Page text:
The future of content management

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A week ago on my French weblog, I was digging around the future of content management, writing that I don't see a bright future to Content Management Systems that are based on browsers and applets that mostly work only on IE/Windows. At best can we expect to see a good cross-platform editor which works with XML and external, custom CSS. To me, those tools are like a webmail access, they are useful in some situations, but will not match a good desktop application.

Macromedia, with Contribute, seems to follow that path, although this software is only a small step from a classical HTML editor towards a complete content management suite.

Olivier Meunier is dreaming about a CMS where OpenOffice would serve as the editor coupled with transformations done on a server. That could actually serve as a rather powerful document management system, open-source and based on open standards.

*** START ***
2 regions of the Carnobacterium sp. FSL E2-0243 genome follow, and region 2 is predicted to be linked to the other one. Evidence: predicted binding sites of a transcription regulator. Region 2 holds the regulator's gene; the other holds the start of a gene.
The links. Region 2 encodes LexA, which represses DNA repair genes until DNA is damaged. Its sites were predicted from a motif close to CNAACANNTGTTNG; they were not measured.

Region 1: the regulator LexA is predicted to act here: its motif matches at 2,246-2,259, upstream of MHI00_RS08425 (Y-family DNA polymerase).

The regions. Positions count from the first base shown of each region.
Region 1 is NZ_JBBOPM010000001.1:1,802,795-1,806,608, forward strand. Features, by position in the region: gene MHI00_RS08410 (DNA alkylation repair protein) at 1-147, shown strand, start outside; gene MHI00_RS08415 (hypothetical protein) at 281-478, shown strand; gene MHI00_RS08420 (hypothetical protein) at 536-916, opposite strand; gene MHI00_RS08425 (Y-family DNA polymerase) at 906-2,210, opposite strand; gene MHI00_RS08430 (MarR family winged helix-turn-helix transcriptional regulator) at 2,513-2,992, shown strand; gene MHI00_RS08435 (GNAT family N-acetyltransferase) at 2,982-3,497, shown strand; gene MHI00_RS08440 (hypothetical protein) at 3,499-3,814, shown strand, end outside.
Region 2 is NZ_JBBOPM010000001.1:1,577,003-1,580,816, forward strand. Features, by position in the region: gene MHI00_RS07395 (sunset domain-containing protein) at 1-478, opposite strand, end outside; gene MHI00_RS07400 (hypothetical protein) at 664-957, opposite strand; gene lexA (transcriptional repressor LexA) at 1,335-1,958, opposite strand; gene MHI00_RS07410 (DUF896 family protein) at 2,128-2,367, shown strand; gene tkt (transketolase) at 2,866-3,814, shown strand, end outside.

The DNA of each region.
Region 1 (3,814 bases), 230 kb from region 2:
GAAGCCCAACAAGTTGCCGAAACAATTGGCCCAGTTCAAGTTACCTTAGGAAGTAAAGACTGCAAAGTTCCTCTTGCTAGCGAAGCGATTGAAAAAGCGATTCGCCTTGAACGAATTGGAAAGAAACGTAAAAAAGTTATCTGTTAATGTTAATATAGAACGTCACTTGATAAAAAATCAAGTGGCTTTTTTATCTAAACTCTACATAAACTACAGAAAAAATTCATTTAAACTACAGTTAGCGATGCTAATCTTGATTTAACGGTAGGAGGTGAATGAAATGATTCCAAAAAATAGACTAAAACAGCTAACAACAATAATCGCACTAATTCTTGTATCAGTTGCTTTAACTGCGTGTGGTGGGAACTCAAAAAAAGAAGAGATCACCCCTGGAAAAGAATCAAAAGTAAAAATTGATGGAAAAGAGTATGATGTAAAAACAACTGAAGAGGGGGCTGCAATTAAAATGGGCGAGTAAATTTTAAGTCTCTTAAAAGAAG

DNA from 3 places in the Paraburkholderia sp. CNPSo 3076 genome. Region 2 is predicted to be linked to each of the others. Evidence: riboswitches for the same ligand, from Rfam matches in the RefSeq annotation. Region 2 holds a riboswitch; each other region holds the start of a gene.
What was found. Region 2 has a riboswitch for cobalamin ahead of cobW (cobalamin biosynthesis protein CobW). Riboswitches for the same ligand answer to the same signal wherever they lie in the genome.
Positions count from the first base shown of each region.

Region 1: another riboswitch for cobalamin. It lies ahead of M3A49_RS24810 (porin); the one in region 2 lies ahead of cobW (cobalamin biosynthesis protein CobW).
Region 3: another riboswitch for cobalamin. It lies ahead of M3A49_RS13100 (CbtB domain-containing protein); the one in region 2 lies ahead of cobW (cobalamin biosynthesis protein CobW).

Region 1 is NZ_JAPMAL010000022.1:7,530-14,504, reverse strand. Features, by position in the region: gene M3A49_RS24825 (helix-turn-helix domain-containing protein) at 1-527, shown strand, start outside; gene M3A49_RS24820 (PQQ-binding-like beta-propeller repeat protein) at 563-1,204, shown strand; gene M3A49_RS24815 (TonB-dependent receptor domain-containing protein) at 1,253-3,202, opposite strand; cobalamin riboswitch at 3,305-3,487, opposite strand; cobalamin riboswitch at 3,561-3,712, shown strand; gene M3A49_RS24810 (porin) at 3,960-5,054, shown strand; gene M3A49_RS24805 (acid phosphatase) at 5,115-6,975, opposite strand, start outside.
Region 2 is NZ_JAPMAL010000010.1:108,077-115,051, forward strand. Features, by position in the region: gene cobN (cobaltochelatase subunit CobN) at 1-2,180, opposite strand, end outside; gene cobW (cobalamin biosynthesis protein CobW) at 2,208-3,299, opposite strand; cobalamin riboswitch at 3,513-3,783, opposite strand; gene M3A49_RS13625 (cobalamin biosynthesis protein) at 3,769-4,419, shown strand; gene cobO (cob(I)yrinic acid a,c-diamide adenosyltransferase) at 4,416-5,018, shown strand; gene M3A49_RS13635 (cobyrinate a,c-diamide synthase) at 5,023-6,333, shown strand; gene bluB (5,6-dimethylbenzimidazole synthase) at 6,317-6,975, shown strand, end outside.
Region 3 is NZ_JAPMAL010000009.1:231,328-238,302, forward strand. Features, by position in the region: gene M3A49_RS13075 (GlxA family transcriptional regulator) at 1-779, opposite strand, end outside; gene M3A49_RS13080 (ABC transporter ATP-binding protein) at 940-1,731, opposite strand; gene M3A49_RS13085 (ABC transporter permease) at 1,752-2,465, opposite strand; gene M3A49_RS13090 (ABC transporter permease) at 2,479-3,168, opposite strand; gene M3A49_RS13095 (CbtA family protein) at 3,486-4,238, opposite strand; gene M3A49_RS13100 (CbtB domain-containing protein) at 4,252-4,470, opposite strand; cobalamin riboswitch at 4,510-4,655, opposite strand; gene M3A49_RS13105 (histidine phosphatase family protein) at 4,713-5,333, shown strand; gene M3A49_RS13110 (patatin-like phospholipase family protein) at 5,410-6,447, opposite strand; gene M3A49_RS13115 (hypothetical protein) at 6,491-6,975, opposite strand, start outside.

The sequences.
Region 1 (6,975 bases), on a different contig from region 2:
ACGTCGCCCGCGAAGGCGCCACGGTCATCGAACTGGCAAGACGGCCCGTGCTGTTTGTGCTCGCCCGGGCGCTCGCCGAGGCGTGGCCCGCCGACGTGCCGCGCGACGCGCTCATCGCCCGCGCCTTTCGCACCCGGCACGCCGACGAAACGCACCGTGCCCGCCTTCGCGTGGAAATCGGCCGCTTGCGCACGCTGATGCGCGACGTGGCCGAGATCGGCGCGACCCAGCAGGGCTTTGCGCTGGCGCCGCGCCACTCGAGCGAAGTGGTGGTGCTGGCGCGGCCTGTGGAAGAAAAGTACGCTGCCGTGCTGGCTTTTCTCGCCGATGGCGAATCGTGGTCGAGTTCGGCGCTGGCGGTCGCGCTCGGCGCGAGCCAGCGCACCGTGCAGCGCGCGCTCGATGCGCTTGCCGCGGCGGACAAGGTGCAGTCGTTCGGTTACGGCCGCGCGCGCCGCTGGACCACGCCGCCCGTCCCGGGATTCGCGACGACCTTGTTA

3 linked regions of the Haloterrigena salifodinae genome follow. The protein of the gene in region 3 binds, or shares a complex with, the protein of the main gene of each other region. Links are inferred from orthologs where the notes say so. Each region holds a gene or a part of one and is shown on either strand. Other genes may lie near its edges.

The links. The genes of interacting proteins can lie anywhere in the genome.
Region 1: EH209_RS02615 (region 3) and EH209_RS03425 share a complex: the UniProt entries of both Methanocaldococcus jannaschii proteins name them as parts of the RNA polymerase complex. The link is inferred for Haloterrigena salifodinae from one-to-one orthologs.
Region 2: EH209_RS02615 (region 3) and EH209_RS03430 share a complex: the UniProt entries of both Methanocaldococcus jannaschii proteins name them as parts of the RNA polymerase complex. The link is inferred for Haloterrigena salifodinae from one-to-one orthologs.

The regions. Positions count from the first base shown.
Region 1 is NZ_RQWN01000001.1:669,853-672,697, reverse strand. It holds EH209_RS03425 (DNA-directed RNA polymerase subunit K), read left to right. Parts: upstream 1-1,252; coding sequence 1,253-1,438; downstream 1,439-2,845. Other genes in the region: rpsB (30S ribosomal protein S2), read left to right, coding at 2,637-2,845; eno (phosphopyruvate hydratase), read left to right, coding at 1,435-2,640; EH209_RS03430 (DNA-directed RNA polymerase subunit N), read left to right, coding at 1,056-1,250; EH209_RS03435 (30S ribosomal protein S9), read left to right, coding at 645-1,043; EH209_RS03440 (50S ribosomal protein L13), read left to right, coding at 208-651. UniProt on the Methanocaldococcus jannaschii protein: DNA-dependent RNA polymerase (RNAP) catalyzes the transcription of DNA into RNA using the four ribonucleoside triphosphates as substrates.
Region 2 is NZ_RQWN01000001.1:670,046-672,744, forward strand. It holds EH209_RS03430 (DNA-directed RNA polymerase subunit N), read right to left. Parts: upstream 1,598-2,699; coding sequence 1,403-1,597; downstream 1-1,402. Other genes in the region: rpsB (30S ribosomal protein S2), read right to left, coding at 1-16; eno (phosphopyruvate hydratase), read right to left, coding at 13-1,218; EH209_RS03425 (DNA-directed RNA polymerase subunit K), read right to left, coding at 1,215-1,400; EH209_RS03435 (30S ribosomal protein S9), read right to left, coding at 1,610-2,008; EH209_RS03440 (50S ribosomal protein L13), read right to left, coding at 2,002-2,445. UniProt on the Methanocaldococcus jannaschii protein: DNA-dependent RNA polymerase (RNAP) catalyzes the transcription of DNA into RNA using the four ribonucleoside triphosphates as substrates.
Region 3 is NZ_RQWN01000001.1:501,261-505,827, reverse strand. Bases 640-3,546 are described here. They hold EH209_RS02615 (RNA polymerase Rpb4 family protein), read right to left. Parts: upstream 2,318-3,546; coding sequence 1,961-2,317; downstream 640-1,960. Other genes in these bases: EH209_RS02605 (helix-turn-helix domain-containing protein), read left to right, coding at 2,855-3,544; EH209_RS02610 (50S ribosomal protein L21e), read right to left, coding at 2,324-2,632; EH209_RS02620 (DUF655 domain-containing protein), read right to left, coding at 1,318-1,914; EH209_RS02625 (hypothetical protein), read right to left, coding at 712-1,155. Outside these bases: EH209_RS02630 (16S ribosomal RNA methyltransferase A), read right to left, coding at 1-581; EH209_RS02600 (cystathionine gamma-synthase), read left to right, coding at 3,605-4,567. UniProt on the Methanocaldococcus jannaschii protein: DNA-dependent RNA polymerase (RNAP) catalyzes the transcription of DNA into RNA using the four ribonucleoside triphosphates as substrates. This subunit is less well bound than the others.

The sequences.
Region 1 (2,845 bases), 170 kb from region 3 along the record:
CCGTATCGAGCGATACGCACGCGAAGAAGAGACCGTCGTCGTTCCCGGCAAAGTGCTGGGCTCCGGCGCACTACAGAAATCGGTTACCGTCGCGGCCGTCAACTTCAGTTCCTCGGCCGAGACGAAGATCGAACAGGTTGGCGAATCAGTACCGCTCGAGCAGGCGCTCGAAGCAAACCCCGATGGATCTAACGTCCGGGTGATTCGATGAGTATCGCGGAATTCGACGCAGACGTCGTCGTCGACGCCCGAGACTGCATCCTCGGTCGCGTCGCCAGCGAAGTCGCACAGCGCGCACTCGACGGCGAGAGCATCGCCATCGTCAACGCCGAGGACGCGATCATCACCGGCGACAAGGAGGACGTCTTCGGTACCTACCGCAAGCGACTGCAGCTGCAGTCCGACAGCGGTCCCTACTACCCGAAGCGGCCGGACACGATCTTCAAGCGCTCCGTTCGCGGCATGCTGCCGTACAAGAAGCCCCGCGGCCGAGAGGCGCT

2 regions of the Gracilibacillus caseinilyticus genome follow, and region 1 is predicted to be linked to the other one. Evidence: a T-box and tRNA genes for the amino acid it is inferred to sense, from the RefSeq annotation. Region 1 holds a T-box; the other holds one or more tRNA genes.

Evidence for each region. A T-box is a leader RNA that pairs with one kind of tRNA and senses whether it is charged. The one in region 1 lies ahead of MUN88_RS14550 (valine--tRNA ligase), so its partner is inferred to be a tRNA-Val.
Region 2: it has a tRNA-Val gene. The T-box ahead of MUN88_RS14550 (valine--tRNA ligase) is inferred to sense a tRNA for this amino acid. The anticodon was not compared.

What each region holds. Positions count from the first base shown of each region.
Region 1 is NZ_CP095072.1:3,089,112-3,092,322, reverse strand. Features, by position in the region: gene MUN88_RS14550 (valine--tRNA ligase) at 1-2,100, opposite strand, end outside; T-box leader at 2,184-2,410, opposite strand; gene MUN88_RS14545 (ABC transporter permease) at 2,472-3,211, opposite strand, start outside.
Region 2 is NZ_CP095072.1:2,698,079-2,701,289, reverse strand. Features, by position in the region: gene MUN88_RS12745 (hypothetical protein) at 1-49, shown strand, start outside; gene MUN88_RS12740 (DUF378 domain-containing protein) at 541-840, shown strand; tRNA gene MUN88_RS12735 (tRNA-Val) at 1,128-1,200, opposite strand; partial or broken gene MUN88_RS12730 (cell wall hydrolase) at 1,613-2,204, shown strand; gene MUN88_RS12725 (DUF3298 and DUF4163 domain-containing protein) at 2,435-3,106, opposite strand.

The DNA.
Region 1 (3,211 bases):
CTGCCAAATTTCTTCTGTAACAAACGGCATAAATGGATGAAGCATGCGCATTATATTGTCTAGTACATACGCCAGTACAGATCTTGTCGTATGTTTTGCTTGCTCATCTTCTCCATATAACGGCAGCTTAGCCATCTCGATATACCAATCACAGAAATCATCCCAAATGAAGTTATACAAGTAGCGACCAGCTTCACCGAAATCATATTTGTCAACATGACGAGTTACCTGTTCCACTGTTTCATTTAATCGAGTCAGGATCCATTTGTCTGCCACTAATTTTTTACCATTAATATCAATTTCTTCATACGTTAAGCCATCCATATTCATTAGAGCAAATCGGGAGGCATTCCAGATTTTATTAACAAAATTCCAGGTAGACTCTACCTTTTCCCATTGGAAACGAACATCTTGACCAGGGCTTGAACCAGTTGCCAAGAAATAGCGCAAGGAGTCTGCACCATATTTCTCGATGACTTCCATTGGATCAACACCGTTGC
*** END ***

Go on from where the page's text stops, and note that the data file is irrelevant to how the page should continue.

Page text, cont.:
I wrote then that Microsoft would eventually produce a complete suite combining its proprietary software MS Office + Content Management Server + SharePoint. This is where they are going now. And it makes perfect sense.

You cannot displace office tools in a snap, especially the omnipresent MS Office suite. They are here to stay because they fulfill a real need. In a business, those are the tools that are used, and will continue to be used, by the people who create and manage content (the "knowledge workers" in trendy corporate jargon). By focusing on open standards and remaining open to the proprietary formats of Microsoft, open-source projects such as OpenOffice.org have the potential to offer a credible alternative and foster a much-needed innovation in the content management field.

Now if the developers would understand how pregnant the office tools are and that the world doesn't need yet another old-school WYSIWYG editor or one that spits out inline style -- which is frankly the same content+presentation tag soup as before, only one that happens to validate against a more "modern" XHTML flavor -- content management would take a leap forward.